Check overdispersion of GL(M)M'sSource:
check_overdispersion() checks generalized linear (mixed)
models for overdispersion.
Fitted model of class
Currently not used.
A list with results from the overdispersion test, like chi-squared statistics, p-value or dispersion ratio.
Overdispersion occurs when the observed variance is higher than the variance of a theoretical model. For Poisson models, variance increases with the mean and, therefore, variance usually (roughly) equals the mean value. If the variance is much higher, the data are "overdispersed".
If the dispersion ratio is close to one, a Poisson model fits well to the data. Dispersion ratios larger than one indicate overdispersion, thus a negative binomial model or similar might fit better to the data. A p-value < .05 indicates overdispersion.
For Poisson models, the overdispersion test is based on the code from Gelman and Hill (2007), page 115.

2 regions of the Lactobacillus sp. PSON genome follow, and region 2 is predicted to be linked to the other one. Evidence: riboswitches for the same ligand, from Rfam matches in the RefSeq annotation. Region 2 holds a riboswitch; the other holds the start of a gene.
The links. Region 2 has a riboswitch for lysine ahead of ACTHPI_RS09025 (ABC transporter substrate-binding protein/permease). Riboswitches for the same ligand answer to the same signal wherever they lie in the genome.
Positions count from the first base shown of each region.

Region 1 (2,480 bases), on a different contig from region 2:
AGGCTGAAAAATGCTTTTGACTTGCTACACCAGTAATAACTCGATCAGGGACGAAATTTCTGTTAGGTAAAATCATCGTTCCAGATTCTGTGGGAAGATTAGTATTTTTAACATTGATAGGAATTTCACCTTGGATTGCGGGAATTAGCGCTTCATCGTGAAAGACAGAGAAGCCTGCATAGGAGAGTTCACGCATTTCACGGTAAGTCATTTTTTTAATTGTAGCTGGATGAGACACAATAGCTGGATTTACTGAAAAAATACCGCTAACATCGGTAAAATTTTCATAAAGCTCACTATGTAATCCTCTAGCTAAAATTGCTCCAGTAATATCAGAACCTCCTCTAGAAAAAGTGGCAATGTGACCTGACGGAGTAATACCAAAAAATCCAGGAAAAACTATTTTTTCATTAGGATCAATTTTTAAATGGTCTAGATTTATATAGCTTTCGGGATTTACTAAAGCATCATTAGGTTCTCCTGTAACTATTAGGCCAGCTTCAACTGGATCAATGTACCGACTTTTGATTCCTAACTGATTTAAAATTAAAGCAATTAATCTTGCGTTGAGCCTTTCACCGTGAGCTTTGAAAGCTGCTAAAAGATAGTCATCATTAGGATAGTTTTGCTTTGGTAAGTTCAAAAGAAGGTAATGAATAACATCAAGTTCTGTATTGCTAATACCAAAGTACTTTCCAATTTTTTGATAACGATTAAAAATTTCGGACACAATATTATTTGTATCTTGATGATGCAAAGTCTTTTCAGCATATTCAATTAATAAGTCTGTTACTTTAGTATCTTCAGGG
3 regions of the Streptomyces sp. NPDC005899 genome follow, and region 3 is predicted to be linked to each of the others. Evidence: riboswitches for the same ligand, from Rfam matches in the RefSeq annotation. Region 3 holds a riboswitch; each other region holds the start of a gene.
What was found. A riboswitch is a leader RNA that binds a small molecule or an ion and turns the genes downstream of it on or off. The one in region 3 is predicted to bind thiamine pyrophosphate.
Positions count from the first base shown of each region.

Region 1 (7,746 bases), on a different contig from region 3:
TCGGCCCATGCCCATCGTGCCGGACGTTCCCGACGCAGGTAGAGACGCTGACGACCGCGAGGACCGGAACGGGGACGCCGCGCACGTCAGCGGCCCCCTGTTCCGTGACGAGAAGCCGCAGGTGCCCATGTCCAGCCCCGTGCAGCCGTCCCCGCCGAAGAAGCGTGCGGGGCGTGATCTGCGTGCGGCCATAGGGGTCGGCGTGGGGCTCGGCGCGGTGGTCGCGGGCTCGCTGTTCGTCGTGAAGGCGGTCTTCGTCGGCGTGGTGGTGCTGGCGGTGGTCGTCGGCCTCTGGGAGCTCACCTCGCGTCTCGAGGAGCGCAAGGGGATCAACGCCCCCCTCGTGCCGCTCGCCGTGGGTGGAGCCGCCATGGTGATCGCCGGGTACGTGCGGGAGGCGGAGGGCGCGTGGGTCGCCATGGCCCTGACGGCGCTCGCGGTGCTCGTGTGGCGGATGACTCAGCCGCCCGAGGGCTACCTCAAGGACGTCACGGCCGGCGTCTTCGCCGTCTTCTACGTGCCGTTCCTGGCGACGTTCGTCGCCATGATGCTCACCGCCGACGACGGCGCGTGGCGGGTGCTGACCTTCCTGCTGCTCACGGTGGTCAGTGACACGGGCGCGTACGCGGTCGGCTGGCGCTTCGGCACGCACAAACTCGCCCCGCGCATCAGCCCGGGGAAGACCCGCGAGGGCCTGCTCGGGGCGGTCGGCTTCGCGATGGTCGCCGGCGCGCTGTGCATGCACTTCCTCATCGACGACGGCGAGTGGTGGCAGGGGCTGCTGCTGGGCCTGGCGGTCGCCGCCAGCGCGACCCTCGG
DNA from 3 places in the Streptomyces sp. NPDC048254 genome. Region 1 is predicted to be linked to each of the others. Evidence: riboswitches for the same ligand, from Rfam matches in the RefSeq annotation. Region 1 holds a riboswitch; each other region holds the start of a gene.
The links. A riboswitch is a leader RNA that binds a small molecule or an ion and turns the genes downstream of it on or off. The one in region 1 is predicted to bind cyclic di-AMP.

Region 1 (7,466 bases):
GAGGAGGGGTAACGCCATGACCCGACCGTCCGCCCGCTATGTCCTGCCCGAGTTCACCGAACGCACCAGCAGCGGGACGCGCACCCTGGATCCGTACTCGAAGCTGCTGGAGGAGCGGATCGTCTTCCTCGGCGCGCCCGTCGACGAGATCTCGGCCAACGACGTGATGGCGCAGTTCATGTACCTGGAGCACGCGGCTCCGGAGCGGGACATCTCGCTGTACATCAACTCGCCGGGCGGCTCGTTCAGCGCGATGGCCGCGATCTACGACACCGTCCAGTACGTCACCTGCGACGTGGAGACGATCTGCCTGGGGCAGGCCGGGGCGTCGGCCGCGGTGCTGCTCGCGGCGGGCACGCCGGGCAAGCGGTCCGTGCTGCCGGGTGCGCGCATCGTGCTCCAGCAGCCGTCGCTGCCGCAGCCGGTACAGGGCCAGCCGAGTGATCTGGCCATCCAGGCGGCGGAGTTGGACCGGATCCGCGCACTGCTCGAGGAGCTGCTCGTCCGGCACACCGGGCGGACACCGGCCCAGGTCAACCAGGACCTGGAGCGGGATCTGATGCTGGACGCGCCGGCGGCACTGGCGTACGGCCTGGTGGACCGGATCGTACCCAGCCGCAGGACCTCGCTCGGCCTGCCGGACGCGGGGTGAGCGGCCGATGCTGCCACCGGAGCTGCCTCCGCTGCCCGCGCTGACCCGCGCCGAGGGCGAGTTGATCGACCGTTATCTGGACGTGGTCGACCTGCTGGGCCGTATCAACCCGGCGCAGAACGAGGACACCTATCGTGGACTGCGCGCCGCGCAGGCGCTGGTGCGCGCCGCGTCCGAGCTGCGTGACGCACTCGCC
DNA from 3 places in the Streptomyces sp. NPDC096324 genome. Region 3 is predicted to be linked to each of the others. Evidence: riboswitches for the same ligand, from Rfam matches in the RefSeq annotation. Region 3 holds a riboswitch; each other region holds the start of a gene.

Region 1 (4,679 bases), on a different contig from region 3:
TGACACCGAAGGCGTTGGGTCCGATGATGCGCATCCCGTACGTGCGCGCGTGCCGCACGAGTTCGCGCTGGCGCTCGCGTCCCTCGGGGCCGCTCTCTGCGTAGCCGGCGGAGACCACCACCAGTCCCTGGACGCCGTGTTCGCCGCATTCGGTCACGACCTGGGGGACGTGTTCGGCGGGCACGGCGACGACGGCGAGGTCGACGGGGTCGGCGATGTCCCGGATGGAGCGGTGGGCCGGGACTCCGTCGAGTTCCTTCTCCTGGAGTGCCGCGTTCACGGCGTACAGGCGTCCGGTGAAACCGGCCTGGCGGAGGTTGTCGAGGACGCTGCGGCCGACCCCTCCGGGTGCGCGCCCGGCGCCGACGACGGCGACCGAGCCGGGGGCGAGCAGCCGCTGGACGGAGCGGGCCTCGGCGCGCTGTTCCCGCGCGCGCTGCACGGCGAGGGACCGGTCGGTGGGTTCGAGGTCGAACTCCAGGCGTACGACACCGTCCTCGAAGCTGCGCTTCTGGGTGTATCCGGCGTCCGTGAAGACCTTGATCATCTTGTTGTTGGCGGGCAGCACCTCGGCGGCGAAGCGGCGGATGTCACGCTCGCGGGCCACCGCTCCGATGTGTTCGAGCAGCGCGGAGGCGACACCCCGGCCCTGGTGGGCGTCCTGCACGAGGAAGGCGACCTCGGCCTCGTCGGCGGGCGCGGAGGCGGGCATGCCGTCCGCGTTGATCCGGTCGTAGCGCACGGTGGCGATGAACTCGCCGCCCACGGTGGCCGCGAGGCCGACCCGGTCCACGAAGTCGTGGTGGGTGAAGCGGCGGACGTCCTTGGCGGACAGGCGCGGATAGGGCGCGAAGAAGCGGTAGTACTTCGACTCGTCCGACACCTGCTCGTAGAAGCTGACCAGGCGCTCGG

is based on the code in the
section How can I deal with overdispersion in GLMMs?. Note that this
function only returns an approximate estimate of an overdispersion
parameter, and is probably inaccurate for zero-inflated mixed models (fitted
Bolker B et al. (2017): GLMM FAQ.
Gelman, A., and Hill, J. (2007). Data analysis using regression and multilevel/hierarchical models. Cambridge; New York: Cambridge University Press.
library(glmmTMB) data(Salamanders) m <- glm(count ~ spp + mined, family = poisson, data = Salamanders) check_overdispersion(m) #> # Overdispersion test #> #> dispersion ratio = 2.946 #> Pearson's Chi-Squared = 1873.710 #> p-value = < 0.001 #> #> Overdispersion detected. m <- glmmTMB( count ~ mined + spp + (1 | site), family = poisson, data = Salamanders ) check_overdispersion(m) #> # Overdispersion test #> #> dispersion ratio = 2.324 #> Pearson's Chi-Squared = 1475.875 #> p-value = < 0.001 #> #> Overdispersion detected.